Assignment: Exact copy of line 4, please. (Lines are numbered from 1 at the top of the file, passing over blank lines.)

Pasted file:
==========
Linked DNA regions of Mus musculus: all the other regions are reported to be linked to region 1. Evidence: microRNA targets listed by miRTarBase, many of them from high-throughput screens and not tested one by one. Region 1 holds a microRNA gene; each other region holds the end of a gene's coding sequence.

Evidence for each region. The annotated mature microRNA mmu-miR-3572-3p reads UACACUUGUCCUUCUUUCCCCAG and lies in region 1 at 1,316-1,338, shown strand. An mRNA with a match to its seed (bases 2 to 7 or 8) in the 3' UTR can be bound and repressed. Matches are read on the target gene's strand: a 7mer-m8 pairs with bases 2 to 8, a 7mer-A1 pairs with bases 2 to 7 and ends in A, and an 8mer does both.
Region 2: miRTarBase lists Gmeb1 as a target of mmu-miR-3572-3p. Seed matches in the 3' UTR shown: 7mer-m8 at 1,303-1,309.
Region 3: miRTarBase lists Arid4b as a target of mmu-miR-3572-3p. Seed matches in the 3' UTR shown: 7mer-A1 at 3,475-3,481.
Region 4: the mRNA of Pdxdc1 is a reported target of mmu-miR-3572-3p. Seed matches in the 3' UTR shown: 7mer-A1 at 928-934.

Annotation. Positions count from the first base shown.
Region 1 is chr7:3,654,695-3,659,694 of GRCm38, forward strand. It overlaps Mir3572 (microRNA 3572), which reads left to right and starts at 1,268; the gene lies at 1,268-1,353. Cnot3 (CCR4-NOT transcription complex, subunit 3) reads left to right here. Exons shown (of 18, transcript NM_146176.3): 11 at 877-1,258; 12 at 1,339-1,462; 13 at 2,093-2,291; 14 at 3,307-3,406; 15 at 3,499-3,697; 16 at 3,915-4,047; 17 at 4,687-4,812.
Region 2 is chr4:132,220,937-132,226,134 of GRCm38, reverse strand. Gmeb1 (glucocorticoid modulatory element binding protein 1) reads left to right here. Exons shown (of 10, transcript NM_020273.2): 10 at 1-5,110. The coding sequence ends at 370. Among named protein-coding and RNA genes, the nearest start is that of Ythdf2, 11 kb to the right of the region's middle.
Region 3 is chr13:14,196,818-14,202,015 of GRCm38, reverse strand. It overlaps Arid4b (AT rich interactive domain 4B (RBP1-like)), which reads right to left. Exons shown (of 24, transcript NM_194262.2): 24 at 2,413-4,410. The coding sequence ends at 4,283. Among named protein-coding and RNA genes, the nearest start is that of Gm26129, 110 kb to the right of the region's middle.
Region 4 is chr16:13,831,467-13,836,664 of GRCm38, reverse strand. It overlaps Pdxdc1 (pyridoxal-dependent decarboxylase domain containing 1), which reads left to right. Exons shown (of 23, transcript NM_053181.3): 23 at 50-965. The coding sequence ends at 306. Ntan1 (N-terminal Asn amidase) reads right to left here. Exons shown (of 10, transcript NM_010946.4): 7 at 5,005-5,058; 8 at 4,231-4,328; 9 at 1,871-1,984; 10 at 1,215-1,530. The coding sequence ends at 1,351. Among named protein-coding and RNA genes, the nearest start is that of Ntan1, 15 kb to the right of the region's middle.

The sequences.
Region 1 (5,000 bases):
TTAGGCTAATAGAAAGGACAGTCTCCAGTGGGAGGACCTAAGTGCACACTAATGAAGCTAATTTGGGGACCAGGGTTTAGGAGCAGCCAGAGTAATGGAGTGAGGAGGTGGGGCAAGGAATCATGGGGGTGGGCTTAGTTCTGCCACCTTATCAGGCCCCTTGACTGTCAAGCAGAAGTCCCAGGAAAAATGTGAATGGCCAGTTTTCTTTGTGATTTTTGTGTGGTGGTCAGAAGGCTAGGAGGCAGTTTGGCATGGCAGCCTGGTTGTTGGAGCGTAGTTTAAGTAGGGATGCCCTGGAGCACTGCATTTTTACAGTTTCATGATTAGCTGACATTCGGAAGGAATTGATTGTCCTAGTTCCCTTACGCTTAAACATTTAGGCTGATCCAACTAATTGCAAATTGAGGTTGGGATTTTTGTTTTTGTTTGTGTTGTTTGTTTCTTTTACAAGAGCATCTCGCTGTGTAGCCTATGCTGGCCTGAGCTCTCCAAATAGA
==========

Region 3: miRTarBase lists Arid4b as a target of mmu-miR-3572-3p. Seed matches in the 3' UTR shown: 7mer-A1 at 3,475-3,481.